Existing age-banded clinic structures were utilised to set up the group clinics. The group clinic approach had four aims, see Box 1. Each patient and their family was invited to four clinic appointments a year: one group clinic and three traditional MDT clinics. The group clinics took place in the fourth quarter of each year. Flyers were created, see Figure 1, that were used to promote the group clinic. These were handed out in person where possible at the family’s previous clinic appointment to introduce the concept and then posted along with the clinic invitation letter, which explained the concept in more detail.

Education was delivered to young people and their parents independently of one another. The same themes were covered, although topics varied slightly depending on whether it was a parental or young person’s group. Topics in the young person’s session were delivered in an interactive and practical way. Young people were still seen for individual consultations with the consultant during the group clinic, although the timings of this varied at each phase.

All members of the MDT facilitated the groups. Continual improvements were made to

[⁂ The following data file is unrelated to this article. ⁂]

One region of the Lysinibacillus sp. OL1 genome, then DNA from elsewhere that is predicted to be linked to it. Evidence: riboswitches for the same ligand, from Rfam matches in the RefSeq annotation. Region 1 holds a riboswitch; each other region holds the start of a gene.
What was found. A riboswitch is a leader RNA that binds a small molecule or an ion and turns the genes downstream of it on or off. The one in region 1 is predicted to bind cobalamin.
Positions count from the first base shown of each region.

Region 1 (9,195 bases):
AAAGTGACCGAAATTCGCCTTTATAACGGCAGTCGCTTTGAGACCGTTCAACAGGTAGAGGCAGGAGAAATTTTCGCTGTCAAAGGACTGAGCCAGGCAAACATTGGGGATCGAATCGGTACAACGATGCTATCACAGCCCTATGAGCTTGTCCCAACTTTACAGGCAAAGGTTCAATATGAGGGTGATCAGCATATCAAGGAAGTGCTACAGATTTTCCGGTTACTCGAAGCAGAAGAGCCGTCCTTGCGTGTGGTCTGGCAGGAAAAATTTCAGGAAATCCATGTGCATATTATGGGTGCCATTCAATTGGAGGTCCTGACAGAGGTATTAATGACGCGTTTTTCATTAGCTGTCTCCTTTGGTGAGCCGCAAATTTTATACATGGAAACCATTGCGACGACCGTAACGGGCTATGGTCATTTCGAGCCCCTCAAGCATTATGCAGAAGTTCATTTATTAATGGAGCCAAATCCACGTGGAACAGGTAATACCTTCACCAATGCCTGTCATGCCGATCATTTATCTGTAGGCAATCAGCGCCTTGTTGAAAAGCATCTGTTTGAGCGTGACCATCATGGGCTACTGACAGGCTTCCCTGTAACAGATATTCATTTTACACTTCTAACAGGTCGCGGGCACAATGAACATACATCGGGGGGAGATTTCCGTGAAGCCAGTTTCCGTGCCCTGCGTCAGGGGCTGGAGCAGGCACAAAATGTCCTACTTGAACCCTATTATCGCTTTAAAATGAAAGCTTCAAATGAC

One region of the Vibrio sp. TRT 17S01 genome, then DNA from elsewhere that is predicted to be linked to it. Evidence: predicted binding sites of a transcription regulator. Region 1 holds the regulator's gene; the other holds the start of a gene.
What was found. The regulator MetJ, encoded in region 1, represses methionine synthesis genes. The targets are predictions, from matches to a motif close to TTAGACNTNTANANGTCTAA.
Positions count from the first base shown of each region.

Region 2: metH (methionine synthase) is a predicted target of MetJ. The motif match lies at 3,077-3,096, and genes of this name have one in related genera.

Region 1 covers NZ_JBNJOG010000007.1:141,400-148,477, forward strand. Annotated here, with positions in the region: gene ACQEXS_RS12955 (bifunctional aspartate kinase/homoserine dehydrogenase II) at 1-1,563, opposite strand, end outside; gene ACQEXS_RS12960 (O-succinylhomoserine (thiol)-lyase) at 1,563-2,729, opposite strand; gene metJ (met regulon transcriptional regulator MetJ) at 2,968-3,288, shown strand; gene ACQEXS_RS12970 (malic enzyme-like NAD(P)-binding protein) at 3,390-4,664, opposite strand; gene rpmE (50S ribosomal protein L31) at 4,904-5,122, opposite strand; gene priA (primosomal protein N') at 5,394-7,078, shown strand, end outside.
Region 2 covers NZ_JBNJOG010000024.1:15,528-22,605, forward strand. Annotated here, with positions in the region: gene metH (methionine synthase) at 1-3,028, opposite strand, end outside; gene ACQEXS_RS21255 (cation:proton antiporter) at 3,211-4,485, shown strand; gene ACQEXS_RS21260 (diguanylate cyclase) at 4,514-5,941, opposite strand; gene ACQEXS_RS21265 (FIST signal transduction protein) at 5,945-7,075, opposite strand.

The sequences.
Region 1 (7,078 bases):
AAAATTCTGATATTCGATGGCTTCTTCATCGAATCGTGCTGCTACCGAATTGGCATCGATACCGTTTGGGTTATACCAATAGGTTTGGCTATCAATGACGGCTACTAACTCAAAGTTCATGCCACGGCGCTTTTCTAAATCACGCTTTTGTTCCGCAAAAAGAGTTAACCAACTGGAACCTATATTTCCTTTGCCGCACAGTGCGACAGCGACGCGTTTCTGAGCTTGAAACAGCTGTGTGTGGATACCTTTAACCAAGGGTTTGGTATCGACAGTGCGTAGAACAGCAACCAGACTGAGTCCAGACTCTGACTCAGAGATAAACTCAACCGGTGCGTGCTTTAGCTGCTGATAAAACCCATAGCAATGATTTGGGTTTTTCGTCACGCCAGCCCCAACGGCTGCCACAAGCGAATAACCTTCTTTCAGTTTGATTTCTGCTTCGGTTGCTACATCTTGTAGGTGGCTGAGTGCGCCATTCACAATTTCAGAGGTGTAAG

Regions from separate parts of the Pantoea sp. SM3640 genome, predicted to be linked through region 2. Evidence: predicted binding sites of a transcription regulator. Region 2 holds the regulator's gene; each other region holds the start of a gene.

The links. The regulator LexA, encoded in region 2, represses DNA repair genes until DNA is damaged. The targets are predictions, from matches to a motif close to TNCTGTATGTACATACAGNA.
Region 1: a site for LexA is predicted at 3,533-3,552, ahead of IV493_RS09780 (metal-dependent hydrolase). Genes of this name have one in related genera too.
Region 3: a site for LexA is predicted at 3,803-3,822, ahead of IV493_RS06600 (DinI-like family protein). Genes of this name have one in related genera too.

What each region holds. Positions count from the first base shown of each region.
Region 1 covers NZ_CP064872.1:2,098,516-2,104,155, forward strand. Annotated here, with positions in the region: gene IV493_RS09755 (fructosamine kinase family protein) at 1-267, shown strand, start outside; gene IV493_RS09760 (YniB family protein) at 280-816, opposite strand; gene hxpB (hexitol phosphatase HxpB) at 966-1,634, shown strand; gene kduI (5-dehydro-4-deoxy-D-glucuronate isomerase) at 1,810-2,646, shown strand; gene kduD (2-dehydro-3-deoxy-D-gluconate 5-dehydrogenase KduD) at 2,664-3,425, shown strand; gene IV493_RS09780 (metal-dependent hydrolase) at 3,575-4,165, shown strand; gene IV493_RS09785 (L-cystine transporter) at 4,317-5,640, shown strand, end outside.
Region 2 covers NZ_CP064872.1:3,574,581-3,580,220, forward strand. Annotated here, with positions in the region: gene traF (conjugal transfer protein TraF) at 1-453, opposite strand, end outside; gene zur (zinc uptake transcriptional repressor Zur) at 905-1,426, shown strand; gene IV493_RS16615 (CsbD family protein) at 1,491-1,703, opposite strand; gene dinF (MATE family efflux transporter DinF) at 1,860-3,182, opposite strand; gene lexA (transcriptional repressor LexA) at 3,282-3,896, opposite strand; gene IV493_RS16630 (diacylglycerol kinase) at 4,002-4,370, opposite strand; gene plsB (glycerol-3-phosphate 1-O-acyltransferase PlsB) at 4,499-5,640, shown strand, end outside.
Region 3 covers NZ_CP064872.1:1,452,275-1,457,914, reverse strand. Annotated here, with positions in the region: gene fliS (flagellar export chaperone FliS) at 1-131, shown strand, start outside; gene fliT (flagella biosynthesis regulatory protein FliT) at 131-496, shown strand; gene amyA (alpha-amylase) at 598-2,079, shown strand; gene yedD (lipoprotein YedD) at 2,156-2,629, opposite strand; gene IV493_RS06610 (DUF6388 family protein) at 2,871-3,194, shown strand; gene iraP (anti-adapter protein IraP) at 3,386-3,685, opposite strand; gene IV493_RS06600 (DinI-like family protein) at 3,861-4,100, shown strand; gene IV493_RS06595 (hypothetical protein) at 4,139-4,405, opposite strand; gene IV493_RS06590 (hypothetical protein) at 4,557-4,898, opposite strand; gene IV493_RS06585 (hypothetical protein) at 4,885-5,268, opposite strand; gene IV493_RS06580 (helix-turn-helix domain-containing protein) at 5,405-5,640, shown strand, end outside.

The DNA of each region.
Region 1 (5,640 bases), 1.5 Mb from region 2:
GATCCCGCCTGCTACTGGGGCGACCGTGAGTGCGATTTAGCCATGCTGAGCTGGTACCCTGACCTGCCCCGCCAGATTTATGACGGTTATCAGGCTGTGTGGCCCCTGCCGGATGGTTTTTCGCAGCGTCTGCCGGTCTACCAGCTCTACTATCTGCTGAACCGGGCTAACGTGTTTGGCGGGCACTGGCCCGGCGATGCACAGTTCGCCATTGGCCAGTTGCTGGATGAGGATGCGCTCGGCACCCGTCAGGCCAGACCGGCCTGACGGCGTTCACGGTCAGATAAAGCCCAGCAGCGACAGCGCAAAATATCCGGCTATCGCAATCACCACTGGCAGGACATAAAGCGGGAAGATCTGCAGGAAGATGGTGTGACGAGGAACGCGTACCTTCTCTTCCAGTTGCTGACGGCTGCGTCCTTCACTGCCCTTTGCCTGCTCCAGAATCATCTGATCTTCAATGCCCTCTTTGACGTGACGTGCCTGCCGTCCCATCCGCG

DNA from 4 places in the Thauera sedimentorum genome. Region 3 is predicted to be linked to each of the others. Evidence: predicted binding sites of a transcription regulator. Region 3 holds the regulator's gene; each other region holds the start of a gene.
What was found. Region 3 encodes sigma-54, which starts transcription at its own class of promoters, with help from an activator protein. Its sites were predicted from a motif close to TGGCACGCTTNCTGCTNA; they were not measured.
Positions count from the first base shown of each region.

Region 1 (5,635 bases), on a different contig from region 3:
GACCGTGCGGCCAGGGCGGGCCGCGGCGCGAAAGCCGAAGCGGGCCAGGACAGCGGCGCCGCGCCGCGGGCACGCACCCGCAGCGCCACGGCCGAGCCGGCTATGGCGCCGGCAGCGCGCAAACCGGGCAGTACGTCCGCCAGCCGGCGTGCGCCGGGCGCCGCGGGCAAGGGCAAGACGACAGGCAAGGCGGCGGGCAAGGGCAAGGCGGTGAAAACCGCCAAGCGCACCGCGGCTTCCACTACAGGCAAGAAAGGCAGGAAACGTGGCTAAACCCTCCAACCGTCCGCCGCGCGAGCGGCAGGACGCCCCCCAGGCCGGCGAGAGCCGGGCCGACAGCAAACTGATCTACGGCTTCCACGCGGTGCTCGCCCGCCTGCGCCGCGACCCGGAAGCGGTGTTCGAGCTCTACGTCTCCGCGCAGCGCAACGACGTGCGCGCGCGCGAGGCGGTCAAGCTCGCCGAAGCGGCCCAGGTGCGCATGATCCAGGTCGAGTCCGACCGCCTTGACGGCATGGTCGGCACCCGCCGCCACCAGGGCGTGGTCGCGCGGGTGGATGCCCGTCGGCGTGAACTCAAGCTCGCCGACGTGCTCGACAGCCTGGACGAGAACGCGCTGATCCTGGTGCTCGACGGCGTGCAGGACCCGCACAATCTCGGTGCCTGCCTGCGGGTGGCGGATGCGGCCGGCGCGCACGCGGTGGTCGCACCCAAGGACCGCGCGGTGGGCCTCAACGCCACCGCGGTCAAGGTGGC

the intervention based on key learnings at each phase.

In 2017, 40 participants aged 13–17 years were identified for the intervention. All young people with type 1 diabetes in this age group were included and the groups were of mixed gender.

For each phase, the group clinics included between six and eight participants. Participants’ parents/carers were invited to attend at the same time. Interpreters were arranged to sit with parents for whom English was not their first language.

Initially the groups were clustered by age, with the closest ages together. However, due to parental requests for changing appointment dates this could not be completely maintained.

A very small number of families requested that they not be included in the process and were seen individually after the group clinic on the same day. Interestingly, having seen the end of the group, one of these families chose to join the following year’s group clinic.

Phase 1: 2017
Structured education focused on two topics:

  • Alcohol and diabetes
  • Exam stress and diabetes.